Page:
Fethard woman Alice Leahy has been honoured for her working helping the homeless in Dublin.
Fethard woman and former Tipperary Person of the Year, Alice Leahy, has been honoured for her work with the homeless agency TRUST.
Alice founded TRUST and has been its guiding light for many years.
To mark International Women’s Day 2013 Rotary Ireland had a breakfast in the St. Stephen’s Green Hibernian Club in Dublin with a presentation on Women in Ireland : Past – Present – Future.
They presented Alice with an award for her work in TRUST and this was Rotary Ireland’s first presentation of its kind.
A similar presentation took place in Belfast at the same time.
It was with great sadness I read of the death of Fr. Donal O’Mahony, a member of the Capuchin Franciscan Order, affectionately known as Fr. Augustine by the many people who lived in extreme poverty, particularly in the Benburb Street area of Dublin City.
We still meet people in TRUST who remember him. I first met him long before TRUST was established in 1975. I recall his long discussions and debates, often held in my tiny bedsit before he set-up Threshold. MY contact with him included attending family occasions for the people he knew; christenings, weddings, funerals, court appearances and time spent in cramped conditions having a mug of tea with elderly people living alone etc.
I especially remember Harry, a homeless man from rural Ireland who was badly burned in a flat in Dublin. Long stays in hospital etc. had done little to clear his infections and heal his wounds. Fr. Donal and I brought him to Tipperary where he was cared for be devoted staff in St. Patricks Hospital, Cashel (then known as The County Home) for many months before returning to Dublin.
In the excellent care of St. Patrick’s Hospital under the stewardship of Sr. Aquinas (she too now departed), Harry’s life blossomed, his wounds healed, his health improved but perhaps more importantly he was made to feel loved and wanted by the community in Cashel.
Fr. Donal inspired and challenged all who crossed his path, never forgetting the philosophy of St. Francis. We would do well as a nation to follow his example, particularly where actions speak louder than words and where each human being is special.
Alice Leahy, Director and Co-Founder TRUST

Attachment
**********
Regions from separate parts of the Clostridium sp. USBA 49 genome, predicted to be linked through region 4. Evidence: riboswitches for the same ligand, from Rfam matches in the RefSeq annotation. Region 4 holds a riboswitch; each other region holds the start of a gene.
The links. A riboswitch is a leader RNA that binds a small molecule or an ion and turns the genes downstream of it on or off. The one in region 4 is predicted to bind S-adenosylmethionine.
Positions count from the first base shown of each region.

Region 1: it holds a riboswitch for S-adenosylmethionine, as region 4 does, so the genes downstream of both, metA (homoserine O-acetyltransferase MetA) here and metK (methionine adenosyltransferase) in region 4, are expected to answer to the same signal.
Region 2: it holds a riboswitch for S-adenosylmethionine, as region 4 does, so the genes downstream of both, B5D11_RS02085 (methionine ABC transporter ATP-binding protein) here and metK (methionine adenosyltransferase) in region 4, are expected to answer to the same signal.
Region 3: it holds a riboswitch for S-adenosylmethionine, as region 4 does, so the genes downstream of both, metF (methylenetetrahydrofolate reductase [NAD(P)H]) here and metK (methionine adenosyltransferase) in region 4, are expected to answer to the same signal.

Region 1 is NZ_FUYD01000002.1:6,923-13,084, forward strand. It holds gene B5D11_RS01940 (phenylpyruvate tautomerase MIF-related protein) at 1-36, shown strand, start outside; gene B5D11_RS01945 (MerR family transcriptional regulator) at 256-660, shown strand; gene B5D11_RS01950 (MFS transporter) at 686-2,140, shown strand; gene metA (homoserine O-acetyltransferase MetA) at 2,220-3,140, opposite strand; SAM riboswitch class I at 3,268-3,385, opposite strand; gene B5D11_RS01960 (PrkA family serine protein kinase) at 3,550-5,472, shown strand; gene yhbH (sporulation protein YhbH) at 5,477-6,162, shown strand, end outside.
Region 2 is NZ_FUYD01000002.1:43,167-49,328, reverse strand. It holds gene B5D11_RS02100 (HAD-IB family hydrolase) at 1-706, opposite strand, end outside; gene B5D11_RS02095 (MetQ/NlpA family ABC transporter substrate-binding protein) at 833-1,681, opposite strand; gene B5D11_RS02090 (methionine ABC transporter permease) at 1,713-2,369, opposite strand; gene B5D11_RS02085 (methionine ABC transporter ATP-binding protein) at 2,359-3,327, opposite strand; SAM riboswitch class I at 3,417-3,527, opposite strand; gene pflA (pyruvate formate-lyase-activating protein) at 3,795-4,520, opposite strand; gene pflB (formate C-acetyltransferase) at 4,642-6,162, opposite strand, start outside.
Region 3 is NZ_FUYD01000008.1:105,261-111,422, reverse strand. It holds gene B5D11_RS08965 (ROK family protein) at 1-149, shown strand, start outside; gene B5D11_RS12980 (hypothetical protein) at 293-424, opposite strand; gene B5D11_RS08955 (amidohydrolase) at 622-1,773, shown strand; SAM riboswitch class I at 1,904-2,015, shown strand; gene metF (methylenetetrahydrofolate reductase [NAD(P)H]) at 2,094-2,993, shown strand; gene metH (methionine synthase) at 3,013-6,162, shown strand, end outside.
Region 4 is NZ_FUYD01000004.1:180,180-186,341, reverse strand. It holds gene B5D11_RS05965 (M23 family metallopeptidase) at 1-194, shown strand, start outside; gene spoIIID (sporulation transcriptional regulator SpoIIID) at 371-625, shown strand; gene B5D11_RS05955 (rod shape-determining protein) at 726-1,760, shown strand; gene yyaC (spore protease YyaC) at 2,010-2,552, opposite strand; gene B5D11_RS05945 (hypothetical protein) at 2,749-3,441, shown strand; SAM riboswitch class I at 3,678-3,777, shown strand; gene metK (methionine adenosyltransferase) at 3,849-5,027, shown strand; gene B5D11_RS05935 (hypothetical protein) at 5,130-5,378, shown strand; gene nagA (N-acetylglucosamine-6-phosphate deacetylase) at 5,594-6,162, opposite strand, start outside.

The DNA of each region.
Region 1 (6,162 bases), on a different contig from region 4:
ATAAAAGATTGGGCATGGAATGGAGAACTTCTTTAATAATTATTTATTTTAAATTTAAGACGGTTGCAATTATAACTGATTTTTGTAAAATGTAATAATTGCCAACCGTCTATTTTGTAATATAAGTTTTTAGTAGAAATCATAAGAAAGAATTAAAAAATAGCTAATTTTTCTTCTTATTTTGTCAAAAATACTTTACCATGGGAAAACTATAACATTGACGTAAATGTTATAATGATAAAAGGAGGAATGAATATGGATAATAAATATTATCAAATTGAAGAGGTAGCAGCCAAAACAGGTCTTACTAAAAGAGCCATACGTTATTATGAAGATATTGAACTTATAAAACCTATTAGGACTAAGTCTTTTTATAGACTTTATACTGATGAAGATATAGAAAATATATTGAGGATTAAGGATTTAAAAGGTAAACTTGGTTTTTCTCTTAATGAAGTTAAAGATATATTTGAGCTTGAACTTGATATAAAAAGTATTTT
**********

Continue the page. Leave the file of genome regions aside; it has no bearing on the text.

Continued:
By Eamonn Wynne of The Nationalist
Hands off our hospital services – that was the emphatic, defiant message that a huge crowd, estimated at 15,000, sent out to the HSE and the government on Saturday afternoon at the march and rally in Clonmel to protest against the threatened removal of acute services from South Tipperary General Hospital.
The call to throng the streets was well heeded, as the event brought the town to a standstill. They came in their thousands from all over South Tipperary and beyond, men, women and children, many families marching together in what consultant surgeon Peter Murchan described as an unprecedented show of support.
A broad spectrum of community and political organisations, sporting clubs, representatives of business, commerce and trade and many other groups, as well as people from all walks of life, were well represented in a massive display of people power that was expressed in a turnout that far exceeded expectations.
The march gathered on Western Road, in the shadow of the hospital known to generations as St. Joseph’s and now known as the South Tipp General, before proceeding via Cantwell Street to Irishtown and into O’Connell Street.
There the crowds heard impassioned speeches delivered from in front of the Main Guard by a variety of speakers that included sporting icons Aidan O’Brien and Eoin Kelly; Alice Leahy, founder of the homeless agency Trust; hospital consultants Dr. Paud O’Regan, Peter Murchan and Caitriona Crowe; and Barry O’Brien, chairman of the Tipperary County GAA Board.
Bands from Carrick-on-Suir and Clonmel joined the parade and Banna Chluain Meala’s opening tune, “Beat It”, could have been a message from the march to the HSE.
Banners were proudly displayed and hospital staff and volunteers went through the crowds collecting signatures for the petition supporting the retention of the acute hospital services.
On Tuesday afternoon Cllr. Seamus Healy, chairman of the Save Our Hospital Action committee, reported that the petition now has more than 45,000 names.
The fight to save the acute services was brought to Dublin yesterday afternoon, Wednesday, when a deputation of representatives from the area, led by South Tipperary County Council, met with Health Minister Mary Harney.
In a statement issued on Saturday the HSE said that South Tipperary General Hospital (STGH) would continue to be the acute hospital for South Tipperary and its environs.
“There will be no downgrading of services at the hospital.